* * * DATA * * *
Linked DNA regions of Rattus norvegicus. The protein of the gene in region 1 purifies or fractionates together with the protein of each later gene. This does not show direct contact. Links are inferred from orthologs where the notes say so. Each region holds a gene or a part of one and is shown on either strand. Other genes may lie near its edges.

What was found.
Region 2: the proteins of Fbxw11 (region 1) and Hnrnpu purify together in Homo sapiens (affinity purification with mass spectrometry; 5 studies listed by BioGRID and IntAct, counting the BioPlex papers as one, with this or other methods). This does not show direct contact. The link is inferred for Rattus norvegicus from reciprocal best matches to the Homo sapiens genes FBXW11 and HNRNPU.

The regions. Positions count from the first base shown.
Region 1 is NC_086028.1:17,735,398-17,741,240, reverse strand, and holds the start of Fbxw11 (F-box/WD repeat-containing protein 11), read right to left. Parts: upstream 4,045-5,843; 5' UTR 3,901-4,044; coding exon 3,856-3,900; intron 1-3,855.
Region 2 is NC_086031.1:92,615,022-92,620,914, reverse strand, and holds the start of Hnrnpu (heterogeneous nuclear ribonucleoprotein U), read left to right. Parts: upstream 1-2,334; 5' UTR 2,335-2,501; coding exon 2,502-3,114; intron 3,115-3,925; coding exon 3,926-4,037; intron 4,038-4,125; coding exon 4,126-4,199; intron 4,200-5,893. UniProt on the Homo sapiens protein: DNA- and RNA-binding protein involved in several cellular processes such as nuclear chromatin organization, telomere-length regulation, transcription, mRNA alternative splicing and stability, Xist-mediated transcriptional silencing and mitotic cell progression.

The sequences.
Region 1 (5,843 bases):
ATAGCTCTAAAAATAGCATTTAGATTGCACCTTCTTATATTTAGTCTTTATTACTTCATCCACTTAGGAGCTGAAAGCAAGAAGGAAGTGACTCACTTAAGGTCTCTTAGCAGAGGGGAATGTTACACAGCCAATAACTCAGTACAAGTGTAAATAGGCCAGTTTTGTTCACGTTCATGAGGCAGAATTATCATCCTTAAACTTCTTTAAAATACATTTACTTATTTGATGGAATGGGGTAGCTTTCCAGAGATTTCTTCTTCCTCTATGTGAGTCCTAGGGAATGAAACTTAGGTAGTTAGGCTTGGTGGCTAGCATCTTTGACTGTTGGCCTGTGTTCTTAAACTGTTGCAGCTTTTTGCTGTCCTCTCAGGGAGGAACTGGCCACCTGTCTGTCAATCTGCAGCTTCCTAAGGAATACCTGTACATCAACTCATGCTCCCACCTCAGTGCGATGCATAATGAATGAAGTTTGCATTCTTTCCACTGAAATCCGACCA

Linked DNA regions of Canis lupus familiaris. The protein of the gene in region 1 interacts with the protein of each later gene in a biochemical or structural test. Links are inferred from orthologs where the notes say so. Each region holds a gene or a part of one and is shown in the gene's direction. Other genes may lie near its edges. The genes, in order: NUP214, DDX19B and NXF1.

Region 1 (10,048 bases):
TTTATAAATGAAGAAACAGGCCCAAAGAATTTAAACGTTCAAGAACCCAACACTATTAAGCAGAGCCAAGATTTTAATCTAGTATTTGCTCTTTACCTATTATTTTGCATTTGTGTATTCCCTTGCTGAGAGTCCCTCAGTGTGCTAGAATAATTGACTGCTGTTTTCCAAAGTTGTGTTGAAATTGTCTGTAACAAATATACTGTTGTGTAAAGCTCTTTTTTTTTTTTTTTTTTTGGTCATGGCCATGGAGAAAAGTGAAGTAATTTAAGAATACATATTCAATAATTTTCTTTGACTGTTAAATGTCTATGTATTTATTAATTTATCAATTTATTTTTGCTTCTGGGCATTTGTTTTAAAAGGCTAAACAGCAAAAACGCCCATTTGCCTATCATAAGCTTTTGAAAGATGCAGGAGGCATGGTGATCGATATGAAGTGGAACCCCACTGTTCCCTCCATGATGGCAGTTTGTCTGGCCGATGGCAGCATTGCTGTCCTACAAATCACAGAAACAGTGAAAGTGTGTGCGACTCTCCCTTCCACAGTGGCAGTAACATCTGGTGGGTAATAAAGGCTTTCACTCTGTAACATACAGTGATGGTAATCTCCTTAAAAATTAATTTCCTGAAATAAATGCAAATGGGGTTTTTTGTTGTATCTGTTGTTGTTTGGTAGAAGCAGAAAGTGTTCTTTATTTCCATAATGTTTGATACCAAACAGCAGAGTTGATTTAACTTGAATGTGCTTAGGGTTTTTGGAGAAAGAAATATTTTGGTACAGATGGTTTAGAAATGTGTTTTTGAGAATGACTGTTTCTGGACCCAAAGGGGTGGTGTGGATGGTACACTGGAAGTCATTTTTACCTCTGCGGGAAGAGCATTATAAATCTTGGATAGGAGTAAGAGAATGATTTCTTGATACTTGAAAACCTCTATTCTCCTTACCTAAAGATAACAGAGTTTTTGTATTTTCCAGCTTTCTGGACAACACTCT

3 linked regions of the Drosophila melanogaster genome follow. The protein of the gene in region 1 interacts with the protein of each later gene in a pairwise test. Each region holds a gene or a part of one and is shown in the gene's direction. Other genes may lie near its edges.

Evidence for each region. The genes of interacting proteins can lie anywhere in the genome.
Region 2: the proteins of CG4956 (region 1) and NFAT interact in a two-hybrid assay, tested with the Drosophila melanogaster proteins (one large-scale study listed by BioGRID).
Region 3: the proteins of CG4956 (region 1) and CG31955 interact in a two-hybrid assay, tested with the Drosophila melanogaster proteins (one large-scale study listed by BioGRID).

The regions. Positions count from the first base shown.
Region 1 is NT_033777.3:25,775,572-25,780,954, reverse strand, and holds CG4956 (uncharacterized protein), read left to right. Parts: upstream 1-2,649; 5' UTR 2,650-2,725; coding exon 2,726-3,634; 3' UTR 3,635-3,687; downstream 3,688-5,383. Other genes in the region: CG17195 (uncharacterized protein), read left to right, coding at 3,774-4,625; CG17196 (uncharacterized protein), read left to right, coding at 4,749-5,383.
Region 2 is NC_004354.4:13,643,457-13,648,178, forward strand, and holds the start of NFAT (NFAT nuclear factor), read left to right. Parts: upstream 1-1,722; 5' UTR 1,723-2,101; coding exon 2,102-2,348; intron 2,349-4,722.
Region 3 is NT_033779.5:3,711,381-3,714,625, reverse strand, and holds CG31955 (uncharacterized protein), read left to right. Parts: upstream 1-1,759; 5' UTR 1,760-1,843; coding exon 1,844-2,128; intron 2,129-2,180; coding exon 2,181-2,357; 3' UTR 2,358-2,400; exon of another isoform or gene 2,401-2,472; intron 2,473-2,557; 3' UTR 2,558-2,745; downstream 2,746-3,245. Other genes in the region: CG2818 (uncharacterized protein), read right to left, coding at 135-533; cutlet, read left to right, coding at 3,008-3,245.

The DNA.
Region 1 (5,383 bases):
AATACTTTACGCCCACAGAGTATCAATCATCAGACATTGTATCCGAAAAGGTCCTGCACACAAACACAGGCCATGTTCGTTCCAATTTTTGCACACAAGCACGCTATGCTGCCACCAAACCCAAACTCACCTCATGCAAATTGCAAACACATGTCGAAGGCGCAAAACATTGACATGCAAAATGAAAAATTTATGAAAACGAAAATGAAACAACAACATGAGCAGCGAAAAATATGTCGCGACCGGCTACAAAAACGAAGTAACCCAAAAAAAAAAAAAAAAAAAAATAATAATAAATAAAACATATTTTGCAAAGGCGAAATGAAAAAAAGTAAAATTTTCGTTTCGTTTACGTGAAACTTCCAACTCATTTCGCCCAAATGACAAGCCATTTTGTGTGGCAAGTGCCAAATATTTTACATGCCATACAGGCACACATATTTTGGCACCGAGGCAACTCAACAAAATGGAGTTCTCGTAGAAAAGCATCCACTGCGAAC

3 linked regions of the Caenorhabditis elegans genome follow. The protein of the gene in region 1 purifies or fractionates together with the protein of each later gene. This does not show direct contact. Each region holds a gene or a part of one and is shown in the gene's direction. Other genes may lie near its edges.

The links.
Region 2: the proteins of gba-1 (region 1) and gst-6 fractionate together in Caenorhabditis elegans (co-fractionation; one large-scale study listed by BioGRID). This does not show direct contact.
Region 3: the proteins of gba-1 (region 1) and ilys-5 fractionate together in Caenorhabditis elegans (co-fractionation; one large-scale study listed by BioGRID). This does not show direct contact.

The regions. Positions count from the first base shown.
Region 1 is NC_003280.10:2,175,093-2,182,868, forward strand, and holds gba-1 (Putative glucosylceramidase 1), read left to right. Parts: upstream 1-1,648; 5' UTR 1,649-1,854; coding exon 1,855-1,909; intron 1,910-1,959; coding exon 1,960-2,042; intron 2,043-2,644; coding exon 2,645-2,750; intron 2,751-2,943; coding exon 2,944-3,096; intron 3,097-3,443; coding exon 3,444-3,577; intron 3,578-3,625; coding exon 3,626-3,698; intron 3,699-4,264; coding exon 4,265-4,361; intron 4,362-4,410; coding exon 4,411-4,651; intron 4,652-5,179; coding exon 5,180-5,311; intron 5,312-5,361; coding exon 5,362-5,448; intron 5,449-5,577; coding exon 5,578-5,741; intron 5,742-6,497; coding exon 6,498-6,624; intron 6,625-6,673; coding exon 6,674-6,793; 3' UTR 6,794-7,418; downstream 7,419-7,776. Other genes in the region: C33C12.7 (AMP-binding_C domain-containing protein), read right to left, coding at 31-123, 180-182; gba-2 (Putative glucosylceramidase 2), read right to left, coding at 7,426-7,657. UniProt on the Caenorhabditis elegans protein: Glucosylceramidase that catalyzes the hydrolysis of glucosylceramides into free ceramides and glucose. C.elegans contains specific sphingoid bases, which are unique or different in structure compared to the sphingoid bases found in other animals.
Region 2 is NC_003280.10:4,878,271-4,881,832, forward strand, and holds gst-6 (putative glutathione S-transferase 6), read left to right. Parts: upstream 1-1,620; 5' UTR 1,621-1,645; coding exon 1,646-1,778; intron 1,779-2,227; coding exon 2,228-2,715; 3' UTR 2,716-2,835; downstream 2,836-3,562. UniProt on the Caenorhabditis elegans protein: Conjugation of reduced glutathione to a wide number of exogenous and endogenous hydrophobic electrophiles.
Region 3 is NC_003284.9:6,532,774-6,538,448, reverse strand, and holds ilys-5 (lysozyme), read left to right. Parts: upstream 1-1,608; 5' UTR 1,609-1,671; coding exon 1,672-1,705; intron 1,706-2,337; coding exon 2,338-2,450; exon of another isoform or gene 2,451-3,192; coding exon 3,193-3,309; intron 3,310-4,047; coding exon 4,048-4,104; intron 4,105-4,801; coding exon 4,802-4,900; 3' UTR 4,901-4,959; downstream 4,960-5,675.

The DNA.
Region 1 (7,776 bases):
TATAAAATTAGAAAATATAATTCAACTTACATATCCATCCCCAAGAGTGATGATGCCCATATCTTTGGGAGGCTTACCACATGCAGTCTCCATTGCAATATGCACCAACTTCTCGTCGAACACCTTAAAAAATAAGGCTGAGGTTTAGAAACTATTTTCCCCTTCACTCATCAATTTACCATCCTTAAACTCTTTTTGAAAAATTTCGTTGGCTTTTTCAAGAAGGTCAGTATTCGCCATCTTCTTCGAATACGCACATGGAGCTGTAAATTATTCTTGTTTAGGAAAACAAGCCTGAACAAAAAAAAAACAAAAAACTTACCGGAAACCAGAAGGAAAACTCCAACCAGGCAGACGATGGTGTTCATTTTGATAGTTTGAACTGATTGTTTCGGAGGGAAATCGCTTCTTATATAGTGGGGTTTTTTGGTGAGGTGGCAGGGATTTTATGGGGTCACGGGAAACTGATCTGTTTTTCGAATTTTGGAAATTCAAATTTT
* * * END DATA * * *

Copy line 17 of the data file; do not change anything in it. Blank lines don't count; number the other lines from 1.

The regions. Positions count from the first base shown.